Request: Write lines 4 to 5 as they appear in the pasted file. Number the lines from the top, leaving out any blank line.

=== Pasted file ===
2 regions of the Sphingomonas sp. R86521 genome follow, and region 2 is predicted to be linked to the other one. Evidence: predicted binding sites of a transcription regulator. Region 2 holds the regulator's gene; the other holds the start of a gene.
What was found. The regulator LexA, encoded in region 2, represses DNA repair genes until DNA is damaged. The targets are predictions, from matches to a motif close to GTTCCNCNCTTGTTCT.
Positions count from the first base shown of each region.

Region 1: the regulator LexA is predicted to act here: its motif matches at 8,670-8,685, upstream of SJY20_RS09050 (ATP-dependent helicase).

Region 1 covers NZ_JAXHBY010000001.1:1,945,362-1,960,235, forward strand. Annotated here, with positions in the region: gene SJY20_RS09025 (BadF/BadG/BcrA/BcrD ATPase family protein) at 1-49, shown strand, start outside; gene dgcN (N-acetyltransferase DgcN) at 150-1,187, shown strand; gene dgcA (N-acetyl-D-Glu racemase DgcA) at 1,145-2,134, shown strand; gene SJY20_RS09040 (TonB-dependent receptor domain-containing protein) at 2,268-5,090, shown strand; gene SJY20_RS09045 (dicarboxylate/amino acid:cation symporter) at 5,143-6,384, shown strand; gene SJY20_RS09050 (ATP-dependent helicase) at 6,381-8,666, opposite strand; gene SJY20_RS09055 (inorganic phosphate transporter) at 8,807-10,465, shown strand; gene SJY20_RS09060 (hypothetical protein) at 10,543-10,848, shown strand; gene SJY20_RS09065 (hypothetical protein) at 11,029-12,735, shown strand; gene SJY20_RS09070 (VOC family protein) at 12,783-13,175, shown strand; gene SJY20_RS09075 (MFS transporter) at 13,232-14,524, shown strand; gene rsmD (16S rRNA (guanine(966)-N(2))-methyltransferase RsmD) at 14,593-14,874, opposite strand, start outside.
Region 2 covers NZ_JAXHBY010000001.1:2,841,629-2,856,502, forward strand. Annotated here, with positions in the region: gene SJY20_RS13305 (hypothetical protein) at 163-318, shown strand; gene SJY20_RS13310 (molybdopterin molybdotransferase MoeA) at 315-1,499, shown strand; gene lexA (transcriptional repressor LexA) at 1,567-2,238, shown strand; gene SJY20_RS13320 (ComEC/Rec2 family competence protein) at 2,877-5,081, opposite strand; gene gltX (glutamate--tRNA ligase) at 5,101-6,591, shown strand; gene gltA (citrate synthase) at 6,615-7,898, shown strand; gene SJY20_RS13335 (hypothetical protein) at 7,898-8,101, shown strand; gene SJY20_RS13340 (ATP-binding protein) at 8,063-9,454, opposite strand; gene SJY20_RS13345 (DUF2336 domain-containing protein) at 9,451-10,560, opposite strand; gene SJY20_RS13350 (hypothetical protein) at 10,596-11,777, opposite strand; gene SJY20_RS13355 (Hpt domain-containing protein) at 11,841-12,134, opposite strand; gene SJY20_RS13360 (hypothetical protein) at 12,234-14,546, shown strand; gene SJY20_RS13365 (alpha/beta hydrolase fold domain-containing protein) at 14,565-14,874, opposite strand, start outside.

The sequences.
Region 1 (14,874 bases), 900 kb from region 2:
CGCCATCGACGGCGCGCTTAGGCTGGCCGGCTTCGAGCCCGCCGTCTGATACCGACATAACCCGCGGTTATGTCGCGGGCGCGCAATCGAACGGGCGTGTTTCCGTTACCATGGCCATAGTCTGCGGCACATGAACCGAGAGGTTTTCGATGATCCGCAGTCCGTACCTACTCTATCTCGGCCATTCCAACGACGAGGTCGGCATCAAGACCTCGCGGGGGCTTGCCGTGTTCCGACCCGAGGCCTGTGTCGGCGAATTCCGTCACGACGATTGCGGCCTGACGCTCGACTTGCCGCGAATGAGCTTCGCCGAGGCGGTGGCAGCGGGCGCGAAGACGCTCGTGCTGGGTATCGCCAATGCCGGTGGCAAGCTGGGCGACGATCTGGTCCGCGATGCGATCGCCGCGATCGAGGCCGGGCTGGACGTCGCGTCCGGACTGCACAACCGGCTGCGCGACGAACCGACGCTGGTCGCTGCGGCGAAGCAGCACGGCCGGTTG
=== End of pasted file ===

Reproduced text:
Region 1: the regulator LexA is predicted to act here: its motif matches at 8,670-8,685, upstream of SJY20_RS09050 (ATP-dependent helicase).

Region 1 covers NZ_JAXHBY010000001.1:1,945,362-1,960,235, forward strand. Annotated here, with positions in the region: gene SJY20_RS09025 (BadF/BadG/BcrA/BcrD ATPase family protein) at 1-49, shown strand, start outside; gene dgcN (N-acetyltransferase DgcN) at 150-1,187, shown strand; gene dgcA (N-acetyl-D-Glu racemase DgcA) at 1,145-2,134, shown strand; gene SJY20_RS09040 (TonB-dependent receptor domain-containing protein) at 2,268-5,090, shown strand; gene SJY20_RS09045 (dicarboxylate/amino acid:cation symporter) at 5,143-6,384, shown strand; gene SJY20_RS09050 (ATP-dependent helicase) at 6,381-8,666, opposite strand; gene SJY20_RS09055 (inorganic phosphate transporter) at 8,807-10,465, shown strand; gene SJY20_RS09060 (hypothetical protein) at 10,543-10,848, shown strand; gene SJY20_RS09065 (hypothetical protein) at 11,029-12,735, shown strand; gene SJY20_RS09070 (VOC family protein) at 12,783-13,175, shown strand; gene SJY20_RS09075 (MFS transporter) at 13,232-14,524, shown strand; gene rsmD (16S rRNA (guanine(966)-N(2))-methyltransferase RsmD) at 14,593-14,874, opposite strand, start outside.